All translators are called upon to translate a contract at some point in their careers, but what appears at first glance to be an easy task can turn out to be more complicated than it looks.
Consider the very title of the document, for instance. Even beginning language students can tell that “contrat” means “contract. What is not obvious is that lawyers use the word “agreement” in the title when drafting contracts in English.
And how should we translate the “conclusion du contrat”? Not only do English-speaking lawyers rarely use the word “conclusion” in connection with contracts but they might even understand the “conclusion” of the contract to be its “end”—which is just the opposite of what the French phrase means.
Attendees Will Learn
- Where contracts fit in the common law and civil law systems
- False friends in translating contracts from and into French
- How to translate common phrases
- What the dictionaries won’t tell you about contract language
- Where to learn more
About the Presenter
Thomas West founded Intermark Language Services in 1995 after practicing law for five years with a large Atlanta law firm. Intermark recently celebrated its 18th year in business.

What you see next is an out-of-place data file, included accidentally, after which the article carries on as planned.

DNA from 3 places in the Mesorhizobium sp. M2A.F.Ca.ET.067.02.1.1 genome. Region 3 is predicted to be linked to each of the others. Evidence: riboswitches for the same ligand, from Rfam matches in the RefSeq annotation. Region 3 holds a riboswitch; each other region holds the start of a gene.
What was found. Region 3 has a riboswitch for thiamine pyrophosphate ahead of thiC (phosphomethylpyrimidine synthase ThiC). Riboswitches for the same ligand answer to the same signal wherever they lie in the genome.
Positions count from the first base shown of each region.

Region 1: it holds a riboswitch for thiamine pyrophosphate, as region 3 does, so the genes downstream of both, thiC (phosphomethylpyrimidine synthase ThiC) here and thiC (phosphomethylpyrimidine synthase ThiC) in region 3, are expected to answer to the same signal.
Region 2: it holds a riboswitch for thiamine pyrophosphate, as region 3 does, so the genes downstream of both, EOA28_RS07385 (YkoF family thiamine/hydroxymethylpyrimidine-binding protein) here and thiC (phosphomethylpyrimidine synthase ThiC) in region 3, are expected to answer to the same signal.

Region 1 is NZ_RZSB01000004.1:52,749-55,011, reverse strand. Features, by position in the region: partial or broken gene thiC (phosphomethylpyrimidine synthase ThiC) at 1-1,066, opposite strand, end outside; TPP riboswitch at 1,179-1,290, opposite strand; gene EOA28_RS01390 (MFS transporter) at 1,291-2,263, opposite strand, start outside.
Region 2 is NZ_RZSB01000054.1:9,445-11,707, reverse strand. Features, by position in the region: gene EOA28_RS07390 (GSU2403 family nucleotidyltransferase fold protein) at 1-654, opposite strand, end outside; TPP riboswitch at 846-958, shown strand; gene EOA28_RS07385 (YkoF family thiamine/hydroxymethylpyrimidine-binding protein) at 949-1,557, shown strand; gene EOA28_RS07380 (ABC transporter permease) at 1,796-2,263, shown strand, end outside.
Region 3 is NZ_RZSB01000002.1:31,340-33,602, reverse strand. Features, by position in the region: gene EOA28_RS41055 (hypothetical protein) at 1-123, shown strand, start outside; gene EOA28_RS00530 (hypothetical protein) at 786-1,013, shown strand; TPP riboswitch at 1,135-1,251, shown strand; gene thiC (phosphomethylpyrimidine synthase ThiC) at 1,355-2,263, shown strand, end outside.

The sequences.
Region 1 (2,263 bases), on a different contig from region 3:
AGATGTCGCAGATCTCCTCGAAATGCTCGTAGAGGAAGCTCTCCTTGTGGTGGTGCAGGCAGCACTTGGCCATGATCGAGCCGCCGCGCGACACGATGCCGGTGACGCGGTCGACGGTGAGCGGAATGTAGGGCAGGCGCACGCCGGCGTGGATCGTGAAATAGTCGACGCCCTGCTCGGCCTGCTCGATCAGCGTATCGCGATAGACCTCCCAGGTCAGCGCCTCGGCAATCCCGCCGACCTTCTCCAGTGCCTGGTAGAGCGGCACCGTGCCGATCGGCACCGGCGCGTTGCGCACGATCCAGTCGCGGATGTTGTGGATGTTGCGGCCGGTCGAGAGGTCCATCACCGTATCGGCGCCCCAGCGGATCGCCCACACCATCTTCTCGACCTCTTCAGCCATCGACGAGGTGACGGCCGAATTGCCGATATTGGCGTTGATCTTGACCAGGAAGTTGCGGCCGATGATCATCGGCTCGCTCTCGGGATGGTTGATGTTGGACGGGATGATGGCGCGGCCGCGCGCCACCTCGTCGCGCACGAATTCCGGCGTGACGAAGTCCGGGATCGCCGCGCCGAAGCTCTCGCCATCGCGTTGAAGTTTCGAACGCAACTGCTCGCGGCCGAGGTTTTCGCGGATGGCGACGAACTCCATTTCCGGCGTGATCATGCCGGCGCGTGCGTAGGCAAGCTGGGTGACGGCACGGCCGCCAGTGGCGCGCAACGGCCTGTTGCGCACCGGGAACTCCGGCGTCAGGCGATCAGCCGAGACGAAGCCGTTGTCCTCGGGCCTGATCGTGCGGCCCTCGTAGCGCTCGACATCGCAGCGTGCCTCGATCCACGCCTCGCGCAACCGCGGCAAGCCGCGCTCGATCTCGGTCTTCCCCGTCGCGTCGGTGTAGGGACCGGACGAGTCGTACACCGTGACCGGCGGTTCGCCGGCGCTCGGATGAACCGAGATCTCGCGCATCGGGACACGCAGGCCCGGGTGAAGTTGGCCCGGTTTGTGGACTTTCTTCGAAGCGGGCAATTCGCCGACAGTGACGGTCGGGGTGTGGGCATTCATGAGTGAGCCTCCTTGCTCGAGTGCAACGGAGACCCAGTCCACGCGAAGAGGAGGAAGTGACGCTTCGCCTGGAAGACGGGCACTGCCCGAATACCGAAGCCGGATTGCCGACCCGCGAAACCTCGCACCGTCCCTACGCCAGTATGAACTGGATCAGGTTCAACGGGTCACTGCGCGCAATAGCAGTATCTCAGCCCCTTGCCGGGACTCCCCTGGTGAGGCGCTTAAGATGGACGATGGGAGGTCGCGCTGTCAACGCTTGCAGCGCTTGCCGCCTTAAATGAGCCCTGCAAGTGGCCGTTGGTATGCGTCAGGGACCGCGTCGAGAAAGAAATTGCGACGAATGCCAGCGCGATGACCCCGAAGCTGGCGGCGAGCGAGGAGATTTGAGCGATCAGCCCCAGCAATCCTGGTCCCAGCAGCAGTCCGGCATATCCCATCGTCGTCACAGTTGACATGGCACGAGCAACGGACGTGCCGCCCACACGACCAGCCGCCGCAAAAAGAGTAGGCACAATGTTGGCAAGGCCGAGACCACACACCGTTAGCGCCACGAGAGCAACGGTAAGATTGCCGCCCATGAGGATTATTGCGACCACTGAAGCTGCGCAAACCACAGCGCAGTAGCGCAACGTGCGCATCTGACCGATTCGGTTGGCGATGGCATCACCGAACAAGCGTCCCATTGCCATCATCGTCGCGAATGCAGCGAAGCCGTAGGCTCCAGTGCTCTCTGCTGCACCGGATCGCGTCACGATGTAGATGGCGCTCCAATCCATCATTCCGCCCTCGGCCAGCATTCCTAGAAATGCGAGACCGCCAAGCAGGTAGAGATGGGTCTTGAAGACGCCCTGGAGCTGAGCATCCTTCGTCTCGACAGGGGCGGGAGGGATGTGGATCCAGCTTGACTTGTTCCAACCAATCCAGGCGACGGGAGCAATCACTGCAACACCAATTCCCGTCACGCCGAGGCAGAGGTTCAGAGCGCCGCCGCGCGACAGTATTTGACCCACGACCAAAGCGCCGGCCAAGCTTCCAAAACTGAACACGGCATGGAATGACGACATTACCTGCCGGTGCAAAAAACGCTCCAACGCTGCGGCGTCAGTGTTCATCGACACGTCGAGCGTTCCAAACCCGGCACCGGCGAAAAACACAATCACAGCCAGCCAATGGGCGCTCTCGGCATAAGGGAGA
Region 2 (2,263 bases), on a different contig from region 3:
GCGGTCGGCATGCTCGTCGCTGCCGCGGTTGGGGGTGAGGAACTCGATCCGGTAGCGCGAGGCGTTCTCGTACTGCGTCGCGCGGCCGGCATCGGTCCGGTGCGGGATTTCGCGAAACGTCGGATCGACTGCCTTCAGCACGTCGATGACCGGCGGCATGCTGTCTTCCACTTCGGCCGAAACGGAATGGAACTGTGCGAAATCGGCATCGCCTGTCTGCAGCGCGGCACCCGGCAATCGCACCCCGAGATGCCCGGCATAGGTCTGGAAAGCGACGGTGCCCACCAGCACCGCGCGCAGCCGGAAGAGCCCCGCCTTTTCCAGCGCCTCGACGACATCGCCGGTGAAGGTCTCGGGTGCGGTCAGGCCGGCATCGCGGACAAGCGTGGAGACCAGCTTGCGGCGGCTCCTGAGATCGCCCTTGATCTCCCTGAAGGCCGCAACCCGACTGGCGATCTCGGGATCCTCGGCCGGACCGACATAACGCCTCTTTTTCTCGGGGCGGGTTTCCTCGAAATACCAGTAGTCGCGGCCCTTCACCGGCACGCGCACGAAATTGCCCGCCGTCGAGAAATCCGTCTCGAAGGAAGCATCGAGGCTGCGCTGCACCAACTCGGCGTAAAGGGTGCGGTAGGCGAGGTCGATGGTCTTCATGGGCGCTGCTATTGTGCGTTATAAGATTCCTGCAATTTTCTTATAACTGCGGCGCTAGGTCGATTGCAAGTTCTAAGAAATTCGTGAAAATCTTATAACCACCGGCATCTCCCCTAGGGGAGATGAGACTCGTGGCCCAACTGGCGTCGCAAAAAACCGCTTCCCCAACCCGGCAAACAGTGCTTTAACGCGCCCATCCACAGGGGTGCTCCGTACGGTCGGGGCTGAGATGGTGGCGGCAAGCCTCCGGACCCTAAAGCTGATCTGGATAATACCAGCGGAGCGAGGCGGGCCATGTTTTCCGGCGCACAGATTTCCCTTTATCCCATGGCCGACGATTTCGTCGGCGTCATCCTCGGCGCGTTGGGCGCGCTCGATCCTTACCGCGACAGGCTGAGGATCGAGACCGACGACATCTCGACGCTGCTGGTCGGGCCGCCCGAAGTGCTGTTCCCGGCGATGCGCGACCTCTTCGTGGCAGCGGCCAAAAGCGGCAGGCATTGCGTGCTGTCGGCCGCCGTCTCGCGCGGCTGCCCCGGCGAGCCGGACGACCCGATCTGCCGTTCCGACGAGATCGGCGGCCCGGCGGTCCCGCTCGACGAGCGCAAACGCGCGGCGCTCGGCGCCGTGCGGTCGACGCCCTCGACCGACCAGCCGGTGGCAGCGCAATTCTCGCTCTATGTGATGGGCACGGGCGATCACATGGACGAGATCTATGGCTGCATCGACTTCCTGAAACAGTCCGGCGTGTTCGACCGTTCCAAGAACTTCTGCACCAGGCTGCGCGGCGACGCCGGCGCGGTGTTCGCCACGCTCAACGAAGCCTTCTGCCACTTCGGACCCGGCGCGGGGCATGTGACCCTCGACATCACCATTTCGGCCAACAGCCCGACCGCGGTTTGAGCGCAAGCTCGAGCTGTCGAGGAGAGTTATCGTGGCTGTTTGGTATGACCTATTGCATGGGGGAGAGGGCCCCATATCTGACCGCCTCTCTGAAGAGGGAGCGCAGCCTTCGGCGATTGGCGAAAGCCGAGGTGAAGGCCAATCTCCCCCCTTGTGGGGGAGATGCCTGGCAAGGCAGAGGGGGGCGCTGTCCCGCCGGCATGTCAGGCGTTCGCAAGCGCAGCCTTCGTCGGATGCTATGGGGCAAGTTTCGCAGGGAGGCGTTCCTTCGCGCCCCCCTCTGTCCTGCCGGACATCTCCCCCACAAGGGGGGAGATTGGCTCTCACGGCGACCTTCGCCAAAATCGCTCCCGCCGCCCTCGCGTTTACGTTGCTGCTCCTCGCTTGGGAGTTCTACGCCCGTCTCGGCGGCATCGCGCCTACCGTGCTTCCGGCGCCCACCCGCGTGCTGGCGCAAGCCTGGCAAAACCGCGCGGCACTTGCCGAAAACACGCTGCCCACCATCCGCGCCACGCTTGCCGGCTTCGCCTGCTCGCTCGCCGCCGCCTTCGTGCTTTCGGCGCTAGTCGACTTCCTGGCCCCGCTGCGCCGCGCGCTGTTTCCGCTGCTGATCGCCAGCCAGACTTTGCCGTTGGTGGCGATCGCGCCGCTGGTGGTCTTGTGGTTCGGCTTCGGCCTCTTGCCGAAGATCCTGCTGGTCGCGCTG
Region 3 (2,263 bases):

Tom received his B.A. degree in French and English from the University of Mississippi, summa cum laude, and his M.A. in German from Vanderbilt University, where he was a Harold Stirling Vanderbilt fellow. He earned his J.D. at the University of Virginia School of Law and was admitted to the State Bar of Georgia in 1990.
From 2001 to 2003, Tom served as president of the American Translators Association. He is an ATA-certified translator from French, Spanish, German, and Dutch into English.
Tom has conducted seminars on legal translation throughout the United States, Europe. and Latin America, most recently at the 2012 ATA Conference in San Diego. The second edition of his Spanish-English Dictionary of Law and Business was published to wide acclaim in late June 2012.
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